Deferred or non-prosecution agreements are not a feature of the Canadian enforcement landscape, but are used effectively in a number of other jurisdictions including the United States. The U.S. Department of Justice recently announced a non-prosecution agreement with Las Vegas Sands Corporation resolving an investigation into alleged U.S. Foreign Corrupt Practices Act (FCPA) offences in China and Macau. Under the agreement, the casino and resort company agreed to pay a criminal penalty of nearly $7-million penalty, and admitted that certain of its executives “knowingly and willfully failed to implement a system of internal accounting controls to adequately ensure the legitimacy” of significant payments to a business consultant based in China. The non-prosecution agreement between Las Vegas Sands and the DOJ reflects a compliance-oriented approach, and demonstrates how the use of such a tool could help Canadian law enforcement in moving from investigations to successful resolution.

Background: The FCPA offences and enforcement

Las Vegas Sands has significant casino and resort operations in the People’s Republic of China, which it operates through Macao and PRC-based subsidiaries. Over a period of several years, it transferred a total of about $60 million to a consultant based in the PRC for the purpose of promoting its business and brands overseas. However, in an agreed statement of facts, Las Vegas Sands admitted that it paid about $5.8 million to the consultant, who was a former PRC government official and who advertised his political connections with the PRC government, without a “discernible business purpose”.

In making these payments, Las Vegas Sands admitted that it ignored warnings from its finance staff and an outside auditor about the payments, and fired the employee who raised concerns about the payments. Certain company executives also failed to implement a system of internal accounting controls to adequately ensure the legitimacy of payments, and to prevent the false recording of those payments in its books and records.

This conduct led to both civil and criminal enforcement under the FCPA. In April 2016, Sands settled civil FCPA charges by agreeing to pay a $9 million penalty to the Securities and Exchange Commission (see announcement here).

The Non-Prosecution Agreement: A Compliance-Oriented Resolution

Non-prosecution agreements have become an important tool for U.S. law enforcement in cases involving criminal misconduct by corporations. These agreements allow for criminal settlements that subject the company to sanctions without the need for a formal conviction or guilty plea. In addition to imposing a fine, non-prosecution agreements provide law enforcement with the additional flexibility to impose mandates on companies to reform their behaviour and improve their internal governance systems, and to obtain important cooperation from companies to assist future prosecutions. Generally speaking, these types of compliance-based results are not available in conventional criminal prosecutions.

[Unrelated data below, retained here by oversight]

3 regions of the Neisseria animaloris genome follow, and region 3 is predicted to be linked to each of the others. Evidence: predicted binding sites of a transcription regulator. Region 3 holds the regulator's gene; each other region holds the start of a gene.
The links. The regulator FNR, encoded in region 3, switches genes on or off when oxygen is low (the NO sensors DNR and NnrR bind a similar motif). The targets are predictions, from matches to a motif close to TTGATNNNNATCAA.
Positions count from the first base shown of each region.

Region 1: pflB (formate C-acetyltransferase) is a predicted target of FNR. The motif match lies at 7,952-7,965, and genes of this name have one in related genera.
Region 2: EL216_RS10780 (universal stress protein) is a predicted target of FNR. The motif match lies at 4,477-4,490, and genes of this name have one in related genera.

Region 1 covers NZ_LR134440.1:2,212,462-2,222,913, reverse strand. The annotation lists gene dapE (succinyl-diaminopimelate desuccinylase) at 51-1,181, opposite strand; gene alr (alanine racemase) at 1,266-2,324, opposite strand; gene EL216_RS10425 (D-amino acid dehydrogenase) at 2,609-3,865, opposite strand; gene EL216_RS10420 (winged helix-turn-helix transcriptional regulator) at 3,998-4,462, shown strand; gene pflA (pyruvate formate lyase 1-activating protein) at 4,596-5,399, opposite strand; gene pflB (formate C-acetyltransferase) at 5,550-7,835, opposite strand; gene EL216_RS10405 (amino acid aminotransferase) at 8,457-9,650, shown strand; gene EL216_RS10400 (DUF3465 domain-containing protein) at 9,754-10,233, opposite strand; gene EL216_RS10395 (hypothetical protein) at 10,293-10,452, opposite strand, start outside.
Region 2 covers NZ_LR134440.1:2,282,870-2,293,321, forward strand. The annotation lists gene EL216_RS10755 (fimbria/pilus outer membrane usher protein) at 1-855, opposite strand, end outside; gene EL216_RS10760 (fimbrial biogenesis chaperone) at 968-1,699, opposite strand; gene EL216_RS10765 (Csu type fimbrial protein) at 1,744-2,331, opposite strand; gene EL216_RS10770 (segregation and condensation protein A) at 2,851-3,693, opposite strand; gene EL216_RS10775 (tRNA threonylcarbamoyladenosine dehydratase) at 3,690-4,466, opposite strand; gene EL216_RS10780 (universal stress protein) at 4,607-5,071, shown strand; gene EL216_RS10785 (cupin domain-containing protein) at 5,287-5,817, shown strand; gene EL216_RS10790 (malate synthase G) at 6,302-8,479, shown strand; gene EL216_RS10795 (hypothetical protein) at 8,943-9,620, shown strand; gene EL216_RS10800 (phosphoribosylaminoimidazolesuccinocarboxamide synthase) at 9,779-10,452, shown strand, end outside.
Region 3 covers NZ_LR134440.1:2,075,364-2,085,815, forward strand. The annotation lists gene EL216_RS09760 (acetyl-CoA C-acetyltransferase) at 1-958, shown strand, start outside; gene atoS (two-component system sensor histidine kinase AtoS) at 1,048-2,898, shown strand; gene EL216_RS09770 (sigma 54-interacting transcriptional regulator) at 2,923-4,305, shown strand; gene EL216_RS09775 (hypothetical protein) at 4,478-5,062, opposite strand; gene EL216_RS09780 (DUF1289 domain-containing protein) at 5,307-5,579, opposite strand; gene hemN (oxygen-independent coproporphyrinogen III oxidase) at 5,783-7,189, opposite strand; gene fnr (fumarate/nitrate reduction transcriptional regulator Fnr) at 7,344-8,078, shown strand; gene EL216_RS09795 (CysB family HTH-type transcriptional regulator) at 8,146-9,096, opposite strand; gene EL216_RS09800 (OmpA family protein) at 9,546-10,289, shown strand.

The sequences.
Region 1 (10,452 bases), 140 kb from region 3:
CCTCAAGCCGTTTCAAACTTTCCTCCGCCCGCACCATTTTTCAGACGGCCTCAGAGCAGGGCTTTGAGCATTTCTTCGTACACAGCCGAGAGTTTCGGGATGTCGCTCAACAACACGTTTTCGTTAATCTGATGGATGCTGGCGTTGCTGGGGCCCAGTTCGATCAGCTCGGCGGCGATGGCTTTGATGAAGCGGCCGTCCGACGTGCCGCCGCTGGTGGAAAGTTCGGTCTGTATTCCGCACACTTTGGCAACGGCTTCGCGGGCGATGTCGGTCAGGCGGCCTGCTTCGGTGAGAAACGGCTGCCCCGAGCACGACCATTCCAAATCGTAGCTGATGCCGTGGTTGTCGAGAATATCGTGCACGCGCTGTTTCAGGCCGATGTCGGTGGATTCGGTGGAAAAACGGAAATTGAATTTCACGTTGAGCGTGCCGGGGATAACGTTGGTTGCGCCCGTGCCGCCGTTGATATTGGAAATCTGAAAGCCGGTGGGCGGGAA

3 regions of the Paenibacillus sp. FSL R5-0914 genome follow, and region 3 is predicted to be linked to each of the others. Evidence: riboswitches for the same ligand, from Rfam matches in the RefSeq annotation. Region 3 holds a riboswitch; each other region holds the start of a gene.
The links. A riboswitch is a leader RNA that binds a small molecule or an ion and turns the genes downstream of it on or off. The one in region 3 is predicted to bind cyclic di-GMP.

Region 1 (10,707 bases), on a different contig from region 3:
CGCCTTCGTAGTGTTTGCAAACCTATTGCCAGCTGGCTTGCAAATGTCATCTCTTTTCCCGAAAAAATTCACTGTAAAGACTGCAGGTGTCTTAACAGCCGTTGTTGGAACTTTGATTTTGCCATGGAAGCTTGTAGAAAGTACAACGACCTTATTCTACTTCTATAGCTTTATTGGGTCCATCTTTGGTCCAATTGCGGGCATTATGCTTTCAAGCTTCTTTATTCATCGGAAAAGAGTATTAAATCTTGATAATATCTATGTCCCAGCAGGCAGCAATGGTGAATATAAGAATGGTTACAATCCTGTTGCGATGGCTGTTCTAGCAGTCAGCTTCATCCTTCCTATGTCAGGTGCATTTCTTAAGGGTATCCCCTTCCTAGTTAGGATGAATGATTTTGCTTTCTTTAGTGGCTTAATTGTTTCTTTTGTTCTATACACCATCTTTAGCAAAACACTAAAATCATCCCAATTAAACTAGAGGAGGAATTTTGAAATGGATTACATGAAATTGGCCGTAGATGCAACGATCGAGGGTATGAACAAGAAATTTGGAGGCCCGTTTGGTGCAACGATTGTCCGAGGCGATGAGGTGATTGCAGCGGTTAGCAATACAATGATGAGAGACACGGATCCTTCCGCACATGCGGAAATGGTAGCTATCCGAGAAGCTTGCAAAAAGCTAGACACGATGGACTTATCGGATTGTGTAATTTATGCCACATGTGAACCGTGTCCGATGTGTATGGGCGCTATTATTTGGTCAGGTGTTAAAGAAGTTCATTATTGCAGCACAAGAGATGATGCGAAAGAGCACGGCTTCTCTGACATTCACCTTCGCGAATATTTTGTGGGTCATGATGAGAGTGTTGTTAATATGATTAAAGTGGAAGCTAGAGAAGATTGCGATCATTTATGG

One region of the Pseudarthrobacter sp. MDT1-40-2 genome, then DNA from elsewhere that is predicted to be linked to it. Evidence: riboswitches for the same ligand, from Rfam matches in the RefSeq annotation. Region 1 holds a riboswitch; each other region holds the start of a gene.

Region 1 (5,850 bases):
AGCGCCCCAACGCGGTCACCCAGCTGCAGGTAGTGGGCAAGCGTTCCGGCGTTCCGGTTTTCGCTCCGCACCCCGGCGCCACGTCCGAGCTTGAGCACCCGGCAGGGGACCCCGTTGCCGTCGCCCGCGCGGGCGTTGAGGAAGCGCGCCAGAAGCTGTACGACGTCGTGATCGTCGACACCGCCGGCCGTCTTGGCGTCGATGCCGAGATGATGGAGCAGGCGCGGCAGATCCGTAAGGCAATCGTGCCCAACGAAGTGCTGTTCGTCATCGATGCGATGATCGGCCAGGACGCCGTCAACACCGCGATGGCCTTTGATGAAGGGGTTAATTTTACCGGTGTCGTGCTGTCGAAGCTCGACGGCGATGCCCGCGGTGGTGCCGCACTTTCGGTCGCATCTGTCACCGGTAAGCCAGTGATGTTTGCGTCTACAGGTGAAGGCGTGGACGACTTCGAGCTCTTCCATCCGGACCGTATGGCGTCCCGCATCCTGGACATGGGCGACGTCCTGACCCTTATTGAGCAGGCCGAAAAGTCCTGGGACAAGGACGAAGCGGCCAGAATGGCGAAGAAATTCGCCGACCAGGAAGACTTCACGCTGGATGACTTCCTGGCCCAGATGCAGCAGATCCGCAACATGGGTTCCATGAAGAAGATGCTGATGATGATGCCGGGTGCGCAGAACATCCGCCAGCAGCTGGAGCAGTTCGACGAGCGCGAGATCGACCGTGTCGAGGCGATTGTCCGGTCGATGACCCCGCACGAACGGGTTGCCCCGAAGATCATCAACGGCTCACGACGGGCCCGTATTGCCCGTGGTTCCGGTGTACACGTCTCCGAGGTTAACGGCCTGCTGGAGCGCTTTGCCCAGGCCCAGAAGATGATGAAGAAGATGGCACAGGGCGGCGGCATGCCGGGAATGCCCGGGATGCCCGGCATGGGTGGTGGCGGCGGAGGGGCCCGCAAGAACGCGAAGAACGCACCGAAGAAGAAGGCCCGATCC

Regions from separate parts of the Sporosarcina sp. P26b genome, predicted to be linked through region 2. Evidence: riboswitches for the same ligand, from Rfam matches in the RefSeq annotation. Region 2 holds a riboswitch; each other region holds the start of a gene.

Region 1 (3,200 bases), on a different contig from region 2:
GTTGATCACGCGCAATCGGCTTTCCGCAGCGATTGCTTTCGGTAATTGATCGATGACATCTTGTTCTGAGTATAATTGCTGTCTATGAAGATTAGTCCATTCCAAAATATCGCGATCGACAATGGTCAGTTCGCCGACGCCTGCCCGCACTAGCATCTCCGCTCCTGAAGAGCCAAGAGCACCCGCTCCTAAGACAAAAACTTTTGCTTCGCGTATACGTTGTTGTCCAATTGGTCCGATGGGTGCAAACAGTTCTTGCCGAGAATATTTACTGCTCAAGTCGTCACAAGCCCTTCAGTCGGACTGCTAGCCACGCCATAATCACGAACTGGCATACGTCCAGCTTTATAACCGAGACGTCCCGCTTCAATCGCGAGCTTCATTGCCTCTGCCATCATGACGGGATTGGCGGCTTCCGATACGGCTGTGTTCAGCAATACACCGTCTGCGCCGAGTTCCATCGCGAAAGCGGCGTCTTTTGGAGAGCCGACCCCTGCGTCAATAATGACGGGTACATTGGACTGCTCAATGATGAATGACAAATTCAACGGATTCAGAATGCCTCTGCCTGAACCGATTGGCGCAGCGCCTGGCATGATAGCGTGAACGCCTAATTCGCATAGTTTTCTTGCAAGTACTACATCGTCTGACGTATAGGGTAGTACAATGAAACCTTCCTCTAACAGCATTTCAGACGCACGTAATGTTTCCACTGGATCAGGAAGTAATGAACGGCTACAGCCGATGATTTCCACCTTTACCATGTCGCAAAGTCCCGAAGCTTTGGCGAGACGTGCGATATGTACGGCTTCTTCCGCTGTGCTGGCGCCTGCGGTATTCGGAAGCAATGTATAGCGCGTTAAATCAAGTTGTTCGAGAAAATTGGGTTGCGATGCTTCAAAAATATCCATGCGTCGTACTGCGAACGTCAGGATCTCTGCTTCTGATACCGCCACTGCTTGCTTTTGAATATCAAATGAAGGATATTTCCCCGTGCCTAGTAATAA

On January 17, the DOJ and Las Vegas Sands entered into the non-prosecution agreement to resolve the criminal investigation. The company agreed to pay a $6.96 million penalty. It also agreed to continue cooperating with the DOJ in any investigation and prosecution relating to the conduct at issue, to enhance its compliance program, and to report to the DOJ on the implementation of its enhanced compliance program.

The DOJ noted that Las Vegas Sands had “fully cooperated in the investigation and fully remediated.” In particular, the DOJ highlighted that the gaming and resort company did the following:

  • conducted a thorough internal investigation and voluntarily collected, analyzed, and organized evidence and information for the government in response to requests.
  • undertook extensive remedial measures, including updating its code of business conduct and anti-corruption policy.
  • started more compliance training and upgraded how it screens third parties and new hires.
  • made significant personnel changes, including hiring new leaders for its legal, compliance, internal audit and financial gatekeeper functions.
  • no longer employed or was affiliated with the people implicated in the FCPA offenses.

Absence of Non-Prosecution Agreements in Canada

As we have previously discussed, Canadian law enforcement has not adopted the practice of entering into non-prosecution agreements as a means of resolving bribery offences under the Corruption of Foreign Public Officials Act (CFPOA), the Canadian statute that mirrors the U.S. FCPA. The non-prosecution agreement between Las Vegas Sands and the DOJ demonstrates the benefits that Canada may be giving up as a result: without expending the time and resources needed for a full prosecution, the DOJ was able to impose a criminal penalty, require the company to undertake significant remediation, and obtain the company’s cooperation in its ongoing investigations and future prosecutions.

Without the possibility of a non-prosecution or similar arrangement, Canadian companies may be reluctant to self-disclose foreign bribery issues. And if Canadian authorities want to impose criminal penalties for violations of the CFPOA, then they must proceed with an adversarial prosecution and obtain a conviction or guilty plea.

The United States has long been a pioneer of novel law enforcement tools and techniques in the corporate criminal context designed to boost efficiency and flexibility, and Canada has often followed suit. The SEC’s whistleblower and no-contest settlement programs are two examples of regimes that Canadian law enforcement agencies have recently adopted. Given the benefits and apparent success of the non-prosecution agreement system in the U.S., it may not be long before we see a similar approach to corporate criminal law enforcement implemented north of the border.